Sponsored by Tourism Oita
Life in rural Japan is far removed from the mass of humanity you’ll find in a metropolis like Tokyo or Osaka. Farmland fills out much of the Japanese archipelago, offering a slow-paced lifestyle that is more tranquil and closer to nature. One of the best ways to immerse yourself is pastoral Japan, or inaka, is through a farm stay. These bed-and-breakfast experiences include an overnight stay in a traditional Japanese home with a host family and home-cooked meals. The following morning you’ll wake up to an agricultural tourism experience on the family’s farm.
While most farm stays share this basic template, there’s diversity in the details, from the farm’s location to its produce (e.g. rice fields, shiitake mushrooms farms, or vegetables gardens). Oita Prefecture for example has a variety of green tourism experiences throughout the region from northern Usa to southern Saiki. The prefecture will be a host for the 2019 Rugby World Cup, which is a perfect opportunity to venture out of the stadium cities to experience the Japanese countryside. Here is our guide to some of the prefecture’s best farm stay excursions.
Usuki—The Adachi’s traditional country home
Located a short 30-minute drive from Usuki Station, our first farm stay is operated by the Adachi family. Mr. and Mrs. Adachi enjoy hosting tourists in their traditional Japanese home, which features everything from a genkan (front entrance) and shoji (sliding doors) to full tatami-floored rooms. Their home even includes a butsudan—a small altar to pray for a family’s ancestors.
From the comfort of the Adachi home you’ll be able to enjoy views of the Oita countryside and a full home-cooked feast. Mr. Adachi even offers visitors umeshu (plum wine), which he brews himself. After retiring for the night to your futon, Japanese traditional bedding, you will awake in the morning to a strong cup of coffee and a tour of their gardens and farmland.
Bungotakada—Eggplant picking on Ofuji Farm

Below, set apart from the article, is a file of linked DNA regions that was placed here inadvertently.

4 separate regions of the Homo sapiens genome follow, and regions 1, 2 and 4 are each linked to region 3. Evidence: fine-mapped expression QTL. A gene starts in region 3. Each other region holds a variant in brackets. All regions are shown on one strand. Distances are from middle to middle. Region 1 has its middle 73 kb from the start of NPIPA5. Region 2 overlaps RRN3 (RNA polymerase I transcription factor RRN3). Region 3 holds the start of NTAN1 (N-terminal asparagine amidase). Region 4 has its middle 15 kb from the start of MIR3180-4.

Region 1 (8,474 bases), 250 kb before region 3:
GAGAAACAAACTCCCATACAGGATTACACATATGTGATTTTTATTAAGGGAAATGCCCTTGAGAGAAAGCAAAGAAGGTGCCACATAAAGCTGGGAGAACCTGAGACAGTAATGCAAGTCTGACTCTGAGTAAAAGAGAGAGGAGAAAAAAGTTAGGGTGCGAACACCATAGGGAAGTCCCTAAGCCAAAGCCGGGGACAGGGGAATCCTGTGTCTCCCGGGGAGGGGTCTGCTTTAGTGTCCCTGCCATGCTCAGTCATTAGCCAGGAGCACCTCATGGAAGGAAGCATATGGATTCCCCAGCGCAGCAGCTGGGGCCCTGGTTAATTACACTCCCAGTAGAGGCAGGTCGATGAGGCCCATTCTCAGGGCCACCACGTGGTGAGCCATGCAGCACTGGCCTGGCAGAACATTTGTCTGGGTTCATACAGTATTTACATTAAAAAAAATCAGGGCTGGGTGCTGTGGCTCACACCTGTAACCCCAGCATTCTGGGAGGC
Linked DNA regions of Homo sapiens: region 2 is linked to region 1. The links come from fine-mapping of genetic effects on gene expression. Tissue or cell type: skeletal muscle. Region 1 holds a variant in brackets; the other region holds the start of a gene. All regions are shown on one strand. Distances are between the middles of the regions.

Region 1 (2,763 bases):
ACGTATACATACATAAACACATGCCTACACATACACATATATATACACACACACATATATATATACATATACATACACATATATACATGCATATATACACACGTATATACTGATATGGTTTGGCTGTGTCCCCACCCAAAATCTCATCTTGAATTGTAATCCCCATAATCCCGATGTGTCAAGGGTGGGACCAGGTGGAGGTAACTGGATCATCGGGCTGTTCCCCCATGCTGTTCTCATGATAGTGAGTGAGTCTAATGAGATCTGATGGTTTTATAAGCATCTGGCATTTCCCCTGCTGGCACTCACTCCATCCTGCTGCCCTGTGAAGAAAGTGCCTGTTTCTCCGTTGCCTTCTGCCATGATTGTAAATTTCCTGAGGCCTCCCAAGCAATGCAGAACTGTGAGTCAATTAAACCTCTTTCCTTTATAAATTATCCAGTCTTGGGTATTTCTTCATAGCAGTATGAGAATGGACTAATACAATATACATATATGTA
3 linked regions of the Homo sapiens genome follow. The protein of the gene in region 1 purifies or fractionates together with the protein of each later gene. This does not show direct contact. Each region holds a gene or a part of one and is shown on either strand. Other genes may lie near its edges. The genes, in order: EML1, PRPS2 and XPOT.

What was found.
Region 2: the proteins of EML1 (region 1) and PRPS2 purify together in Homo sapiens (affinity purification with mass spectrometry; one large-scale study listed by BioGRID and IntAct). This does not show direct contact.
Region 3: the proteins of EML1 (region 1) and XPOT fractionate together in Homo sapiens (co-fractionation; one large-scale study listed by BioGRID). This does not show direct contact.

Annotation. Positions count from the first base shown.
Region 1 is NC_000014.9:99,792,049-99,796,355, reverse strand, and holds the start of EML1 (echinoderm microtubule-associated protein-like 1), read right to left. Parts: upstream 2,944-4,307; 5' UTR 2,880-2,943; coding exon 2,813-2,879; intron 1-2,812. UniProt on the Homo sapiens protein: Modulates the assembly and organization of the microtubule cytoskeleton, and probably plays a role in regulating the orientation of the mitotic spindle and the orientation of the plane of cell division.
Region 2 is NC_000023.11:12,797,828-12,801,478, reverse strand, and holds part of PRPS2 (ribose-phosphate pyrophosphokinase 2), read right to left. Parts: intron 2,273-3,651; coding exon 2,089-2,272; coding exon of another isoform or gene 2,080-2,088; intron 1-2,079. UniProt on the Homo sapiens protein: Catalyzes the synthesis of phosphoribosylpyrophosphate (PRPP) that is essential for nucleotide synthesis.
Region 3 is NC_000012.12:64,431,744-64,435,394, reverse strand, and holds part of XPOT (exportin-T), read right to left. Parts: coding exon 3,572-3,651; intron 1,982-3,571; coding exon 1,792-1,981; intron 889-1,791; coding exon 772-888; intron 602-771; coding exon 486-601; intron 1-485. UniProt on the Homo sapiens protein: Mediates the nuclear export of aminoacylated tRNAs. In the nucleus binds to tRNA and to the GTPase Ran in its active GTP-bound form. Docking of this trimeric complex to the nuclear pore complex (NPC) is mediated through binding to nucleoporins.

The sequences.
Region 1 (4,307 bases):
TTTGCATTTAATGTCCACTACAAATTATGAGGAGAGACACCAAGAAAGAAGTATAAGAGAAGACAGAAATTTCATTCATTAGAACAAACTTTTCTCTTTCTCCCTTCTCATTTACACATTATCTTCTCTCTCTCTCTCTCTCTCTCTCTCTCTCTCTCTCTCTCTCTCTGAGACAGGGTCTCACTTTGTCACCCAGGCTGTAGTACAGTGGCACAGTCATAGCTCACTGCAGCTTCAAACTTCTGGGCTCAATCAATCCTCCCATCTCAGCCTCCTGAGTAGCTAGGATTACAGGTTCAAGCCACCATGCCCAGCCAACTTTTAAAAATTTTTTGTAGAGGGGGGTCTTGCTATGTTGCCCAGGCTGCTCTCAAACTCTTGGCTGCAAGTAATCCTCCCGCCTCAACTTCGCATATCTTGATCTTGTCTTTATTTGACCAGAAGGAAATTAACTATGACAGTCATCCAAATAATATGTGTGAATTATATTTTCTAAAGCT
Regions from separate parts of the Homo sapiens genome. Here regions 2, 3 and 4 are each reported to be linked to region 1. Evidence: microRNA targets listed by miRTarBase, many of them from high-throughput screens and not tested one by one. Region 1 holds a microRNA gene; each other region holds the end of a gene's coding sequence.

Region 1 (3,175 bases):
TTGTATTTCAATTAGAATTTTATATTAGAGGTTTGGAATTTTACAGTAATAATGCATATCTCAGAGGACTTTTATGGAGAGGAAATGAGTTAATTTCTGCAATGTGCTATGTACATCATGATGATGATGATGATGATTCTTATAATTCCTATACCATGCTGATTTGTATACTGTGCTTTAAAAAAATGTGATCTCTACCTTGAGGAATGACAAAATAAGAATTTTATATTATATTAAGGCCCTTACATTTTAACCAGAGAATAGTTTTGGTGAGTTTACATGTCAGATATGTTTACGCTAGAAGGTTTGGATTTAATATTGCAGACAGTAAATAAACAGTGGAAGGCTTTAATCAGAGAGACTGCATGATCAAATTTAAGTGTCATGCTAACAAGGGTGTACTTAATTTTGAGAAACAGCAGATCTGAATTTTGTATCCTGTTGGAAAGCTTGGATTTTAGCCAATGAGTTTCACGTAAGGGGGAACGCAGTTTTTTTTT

Ofuji Farm is buried deep in the mountains of Bungotakada. Operated by the Kono family, the drive to the farmhouse will take you through landscapes of breathtaking lush greenery and rocky cliffs covered in foliage. Upon arrival you’ll find a large wooden Japanese home built nearly 120 years ago. While the 79-year-old Kono husband and wife don’t speak English, they have hosted many foreigners in their home over the years. During a summer visit, you’ll likely get to know one another over iced green tea and cake.
The Kono’s 74-acre farm is mostly comprised of rice fields set for an October harvest. But during the peak garden harvest in summer, you’ll join Mr. and Mrs. Kono in their garden to pick vegetables, including a healthy supply of eggplants. The farm is remote with no convenience store in town and a supermarket a good drive away. Off just their rice fields, vegetable gardens, and Oita-born hens, the Kono couple is almost entirely self-sufficient.
Saiki—Fuji-no-Sato farmer’s inn
The Fuji-no-Sato farmer’s inn is located in Saiki, Oita Prefecture, a 45-minute drive from Usuki and its famous stone buddhas. The 75-year-old Sato couple lives is a village tucked in the valley of a densely forested mountain range. The couple wakes up early every day (sometimes as early as 1am) to distribute mail to the other villagers in town. This farmer’s discipline is seen in their robust garden, which includes cherry tomatoes, tomatoes, eggplant, kabocha (winter squash), green peppers, goya (bitter melon) and ginger.